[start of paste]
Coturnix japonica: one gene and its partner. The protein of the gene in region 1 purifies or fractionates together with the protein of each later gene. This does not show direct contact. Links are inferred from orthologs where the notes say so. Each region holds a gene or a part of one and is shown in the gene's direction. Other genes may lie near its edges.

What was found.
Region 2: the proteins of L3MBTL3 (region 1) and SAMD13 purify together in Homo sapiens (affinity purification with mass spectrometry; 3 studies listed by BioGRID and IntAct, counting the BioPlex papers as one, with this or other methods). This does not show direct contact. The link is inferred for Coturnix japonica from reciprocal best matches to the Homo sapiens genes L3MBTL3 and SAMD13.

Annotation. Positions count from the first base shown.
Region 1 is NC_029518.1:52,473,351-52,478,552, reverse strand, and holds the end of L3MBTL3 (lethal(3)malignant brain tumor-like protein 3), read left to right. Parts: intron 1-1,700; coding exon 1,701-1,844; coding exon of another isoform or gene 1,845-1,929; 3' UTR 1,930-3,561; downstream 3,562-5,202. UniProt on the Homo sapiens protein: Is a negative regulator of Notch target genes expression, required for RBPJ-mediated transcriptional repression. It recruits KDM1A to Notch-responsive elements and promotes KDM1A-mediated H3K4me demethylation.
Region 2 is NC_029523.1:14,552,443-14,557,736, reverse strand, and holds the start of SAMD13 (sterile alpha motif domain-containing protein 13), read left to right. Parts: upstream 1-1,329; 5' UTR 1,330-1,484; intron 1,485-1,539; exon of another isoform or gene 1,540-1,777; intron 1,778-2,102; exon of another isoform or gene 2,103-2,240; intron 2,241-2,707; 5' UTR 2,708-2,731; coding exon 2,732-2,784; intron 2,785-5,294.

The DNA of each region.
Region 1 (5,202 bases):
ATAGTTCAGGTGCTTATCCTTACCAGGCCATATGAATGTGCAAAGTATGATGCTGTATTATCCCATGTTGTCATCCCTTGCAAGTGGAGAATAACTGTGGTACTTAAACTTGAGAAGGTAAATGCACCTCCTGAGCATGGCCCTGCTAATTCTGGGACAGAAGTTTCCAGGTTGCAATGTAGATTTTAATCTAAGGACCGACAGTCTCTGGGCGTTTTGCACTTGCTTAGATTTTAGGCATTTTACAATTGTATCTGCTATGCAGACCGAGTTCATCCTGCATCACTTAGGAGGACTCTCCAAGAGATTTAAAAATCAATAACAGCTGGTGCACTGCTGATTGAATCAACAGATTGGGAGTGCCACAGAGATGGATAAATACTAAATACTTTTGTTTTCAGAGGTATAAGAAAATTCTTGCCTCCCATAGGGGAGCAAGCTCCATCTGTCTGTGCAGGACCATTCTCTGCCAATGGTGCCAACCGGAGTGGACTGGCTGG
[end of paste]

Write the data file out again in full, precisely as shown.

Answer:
Coturnix japonica: one gene and its partner. The protein of the gene in region 1 purifies or fractionates together with the protein of each later gene. This does not show direct contact. Links are inferred from orthologs where the notes say so. Each region holds a gene or a part of one and is shown in the gene's direction. Other genes may lie near its edges.

What was found.
Region 2: the proteins of L3MBTL3 (region 1) and SAMD13 purify together in Homo sapiens (affinity purification with mass spectrometry; 3 studies listed by BioGRID and IntAct, counting the BioPlex papers as one, with this or other methods). This does not show direct contact. The link is inferred for Coturnix japonica from reciprocal best matches to the Homo sapiens genes L3MBTL3 and SAMD13.

Annotation. Positions count from the first base shown.
Region 1 is NC_029518.1:52,473,351-52,478,552, reverse strand, and holds the end of L3MBTL3 (lethal(3)malignant brain tumor-like protein 3), read left to right. Parts: intron 1-1,700; coding exon 1,701-1,844; coding exon of another isoform or gene 1,845-1,929; 3' UTR 1,930-3,561; downstream 3,562-5,202. UniProt on the Homo sapiens protein: Is a negative regulator of Notch target genes expression, required for RBPJ-mediated transcriptional repression. It recruits KDM1A to Notch-responsive elements and promotes KDM1A-mediated H3K4me demethylation.
Region 2 is NC_029523.1:14,552,443-14,557,736, reverse strand, and holds the start of SAMD13 (sterile alpha motif domain-containing protein 13), read left to right. Parts: upstream 1-1,329; 5' UTR 1,330-1,484; intron 1,485-1,539; exon of another isoform or gene 1,540-1,777; intron 1,778-2,102; exon of another isoform or gene 2,103-2,240; intron 2,241-2,707; 5' UTR 2,708-2,731; coding exon 2,732-2,784; intron 2,785-5,294.

The DNA of each region.
Region 1 (5,202 bases):
ATAGTTCAGGTGCTTATCCTTACCAGGCCATATGAATGTGCAAAGTATGATGCTGTATTATCCCATGTTGTCATCCCTTGCAAGTGGAGAATAACTGTGGTACTTAAACTTGAGAAGGTAAATGCACCTCCTGAGCATGGCCCTGCTAATTCTGGGACAGAAGTTTCCAGGTTGCAATGTAGATTTTAATCTAAGGACCGACAGTCTCTGGGCGTTTTGCACTTGCTTAGATTTTAGGCATTTTACAATTGTATCTGCTATGCAGACCGAGTTCATCCTGCATCACTTAGGAGGACTCTCCAAGAGATTTAAAAATCAATAACAGCTGGTGCACTGCTGATTGAATCAACAGATTGGGAGTGCCACAGAGATGGATAAATACTAAATACTTTTGTTTTCAGAGGTATAAGAAAATTCTTGCCTCCCATAGGGGAGCAAGCTCCATCTGTCTGTGCAGGACCATTCTCTGCCAATGGTGCCAACCGGAGTGGACTGGCTGG